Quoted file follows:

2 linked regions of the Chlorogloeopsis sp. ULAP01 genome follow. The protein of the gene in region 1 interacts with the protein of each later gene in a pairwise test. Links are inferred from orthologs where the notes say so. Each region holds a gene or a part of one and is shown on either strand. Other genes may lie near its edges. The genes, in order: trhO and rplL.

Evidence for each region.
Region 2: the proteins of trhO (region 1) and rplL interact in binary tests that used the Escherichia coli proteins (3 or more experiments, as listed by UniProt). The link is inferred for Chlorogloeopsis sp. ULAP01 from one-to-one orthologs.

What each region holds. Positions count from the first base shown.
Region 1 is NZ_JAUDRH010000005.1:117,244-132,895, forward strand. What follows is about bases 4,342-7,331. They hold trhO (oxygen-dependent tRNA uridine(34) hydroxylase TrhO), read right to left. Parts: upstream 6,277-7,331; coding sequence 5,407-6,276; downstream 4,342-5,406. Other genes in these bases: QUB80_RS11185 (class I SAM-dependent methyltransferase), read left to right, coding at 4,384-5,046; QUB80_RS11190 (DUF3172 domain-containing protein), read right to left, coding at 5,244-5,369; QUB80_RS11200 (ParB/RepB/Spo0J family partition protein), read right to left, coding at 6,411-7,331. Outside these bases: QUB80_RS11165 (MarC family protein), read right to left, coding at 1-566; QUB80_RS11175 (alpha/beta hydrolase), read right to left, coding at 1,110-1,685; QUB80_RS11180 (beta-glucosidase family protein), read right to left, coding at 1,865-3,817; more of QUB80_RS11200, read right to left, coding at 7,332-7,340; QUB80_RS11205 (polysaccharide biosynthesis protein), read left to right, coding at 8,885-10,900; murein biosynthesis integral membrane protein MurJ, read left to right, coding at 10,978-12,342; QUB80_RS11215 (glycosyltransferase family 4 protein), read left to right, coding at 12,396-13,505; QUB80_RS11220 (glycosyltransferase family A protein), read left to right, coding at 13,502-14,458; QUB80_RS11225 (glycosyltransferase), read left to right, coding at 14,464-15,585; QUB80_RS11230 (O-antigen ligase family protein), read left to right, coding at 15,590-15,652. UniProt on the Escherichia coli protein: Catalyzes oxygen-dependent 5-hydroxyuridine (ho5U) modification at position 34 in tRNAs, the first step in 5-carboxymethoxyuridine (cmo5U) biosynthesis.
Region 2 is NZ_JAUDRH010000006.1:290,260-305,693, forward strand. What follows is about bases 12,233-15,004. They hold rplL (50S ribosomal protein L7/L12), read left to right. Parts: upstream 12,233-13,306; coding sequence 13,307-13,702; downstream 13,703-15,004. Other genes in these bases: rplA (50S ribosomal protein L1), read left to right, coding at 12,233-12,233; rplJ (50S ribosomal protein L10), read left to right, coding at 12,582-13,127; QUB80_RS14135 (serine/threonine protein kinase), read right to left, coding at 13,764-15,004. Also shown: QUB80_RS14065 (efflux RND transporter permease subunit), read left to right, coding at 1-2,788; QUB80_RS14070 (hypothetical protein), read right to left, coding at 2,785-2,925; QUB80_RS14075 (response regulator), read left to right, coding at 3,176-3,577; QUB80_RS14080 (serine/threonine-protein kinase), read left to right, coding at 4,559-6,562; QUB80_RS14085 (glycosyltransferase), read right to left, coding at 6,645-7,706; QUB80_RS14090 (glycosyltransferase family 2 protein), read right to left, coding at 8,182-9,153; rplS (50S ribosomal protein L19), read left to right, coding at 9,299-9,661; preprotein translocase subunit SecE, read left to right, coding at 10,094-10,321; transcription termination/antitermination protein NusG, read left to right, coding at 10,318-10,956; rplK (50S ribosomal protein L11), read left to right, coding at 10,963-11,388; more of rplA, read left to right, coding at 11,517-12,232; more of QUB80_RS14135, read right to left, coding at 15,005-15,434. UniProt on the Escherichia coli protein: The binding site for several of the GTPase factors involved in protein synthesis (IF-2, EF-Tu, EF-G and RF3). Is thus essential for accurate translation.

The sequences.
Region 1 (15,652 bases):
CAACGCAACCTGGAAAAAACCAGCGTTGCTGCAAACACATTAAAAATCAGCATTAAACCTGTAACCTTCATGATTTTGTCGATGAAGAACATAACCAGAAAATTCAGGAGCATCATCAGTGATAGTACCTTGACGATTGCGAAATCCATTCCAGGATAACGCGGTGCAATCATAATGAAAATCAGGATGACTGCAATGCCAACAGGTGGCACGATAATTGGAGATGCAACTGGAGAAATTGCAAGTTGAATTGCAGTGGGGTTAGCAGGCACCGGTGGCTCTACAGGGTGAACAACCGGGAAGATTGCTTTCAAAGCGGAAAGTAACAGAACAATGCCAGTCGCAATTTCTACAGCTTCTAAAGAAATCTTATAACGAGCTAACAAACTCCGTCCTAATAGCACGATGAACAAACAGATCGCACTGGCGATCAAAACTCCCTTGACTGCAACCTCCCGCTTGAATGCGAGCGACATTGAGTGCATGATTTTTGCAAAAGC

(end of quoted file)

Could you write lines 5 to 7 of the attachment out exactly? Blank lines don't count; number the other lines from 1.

Region 1 is NZ_JAUDRH010000005.1:117,244-132,895, forward strand. What follows is about bases 4,342-7,331. They hold trhO (oxygen-dependent tRNA uridine(34) hydroxylase TrhO), read right to left. Parts: upstream 6,277-7,331; coding sequence 5,407-6,276; downstream 4,342-5,406. Other genes in these bases: QUB80_RS11185 (class I SAM-dependent methyltransferase), read left to right, coding at 4,384-5,046; QUB80_RS11190 (DUF3172 domain-containing protein), read right to left, coding at 5,244-5,369; QUB80_RS11200 (ParB/RepB/Spo0J family partition protein), read right to left, coding at 6,411-7,331. Outside these bases: QUB80_RS11165 (MarC family protein), read right to left, coding at 1-566; QUB80_RS11175 (alpha/beta hydrolase), read right to left, coding at 1,110-1,685; QUB80_RS11180 (beta-glucosidase family protein), read right to left, coding at 1,865-3,817; more of QUB80_RS11200, read right to left, coding at 7,332-7,340; QUB80_RS11205 (polysaccharide biosynthesis protein), read left to right, coding at 8,885-10,900; murein biosynthesis integral membrane protein MurJ, read left to right, coding at 10,978-12,342; QUB80_RS11215 (glycosyltransferase family 4 protein), read left to right, coding at 12,396-13,505; QUB80_RS11220 (glycosyltransferase family A protein), read left to right, coding at 13,502-14,458; QUB80_RS11225 (glycosyltransferase), read left to right, coding at 14,464-15,585; QUB80_RS11230 (O-antigen ligase family protein), read left to right, coding at 15,590-15,652. UniProt on the Escherichia coli protein: Catalyzes oxygen-dependent 5-hydroxyuridine (ho5U) modification at position 34 in tRNAs, the first step in 5-carboxymethoxyuridine (cmo5U) biosynthesis.
Region 2 is NZ_JAUDRH010000006.1:290,260-305,693, forward strand. What follows is about bases 12,233-15,004. They hold rplL (50S ribosomal protein L7/L12), read left to right. Parts: upstream 12,233-13,306; coding sequence 13,307-13,702; downstream 13,703-15,004. Other genes in these bases: rplA (50S ribosomal protein L1), read left to right, coding at 12,233-12,233; rplJ (50S ribosomal protein L10), read left to right, coding at 12,582-13,127; QUB80_RS14135 (serine/threonine protein kinase), read right to left, coding at 13,764-15,004. Also shown: QUB80_RS14065 (efflux RND transporter permease subunit), read left to right, coding at 1-2,788; QUB80_RS14070 (hypothetical protein), read right to left, coding at 2,785-2,925; QUB80_RS14075 (response regulator), read left to right, coding at 3,176-3,577; QUB80_RS14080 (serine/threonine-protein kinase), read left to right, coding at 4,559-6,562; QUB80_RS14085 (glycosyltransferase), read right to left, coding at 6,645-7,706; QUB80_RS14090 (glycosyltransferase family 2 protein), read right to left, coding at 8,182-9,153; rplS (50S ribosomal protein L19), read left to right, coding at 9,299-9,661; preprotein translocase subunit SecE, read left to right, coding at 10,094-10,321; transcription termination/antitermination protein NusG, read left to right, coding at 10,318-10,956; rplK (50S ribosomal protein L11), read left to right, coding at 10,963-11,388; more of rplA, read left to right, coding at 11,517-12,232; more of QUB80_RS14135, read right to left, coding at 15,005-15,434. UniProt on the Escherichia coli protein: The binding site for several of the GTPase factors involved in protein synthesis (IF-2, EF-Tu, EF-G and RF3). Is thus essential for accurate translation.

The sequences.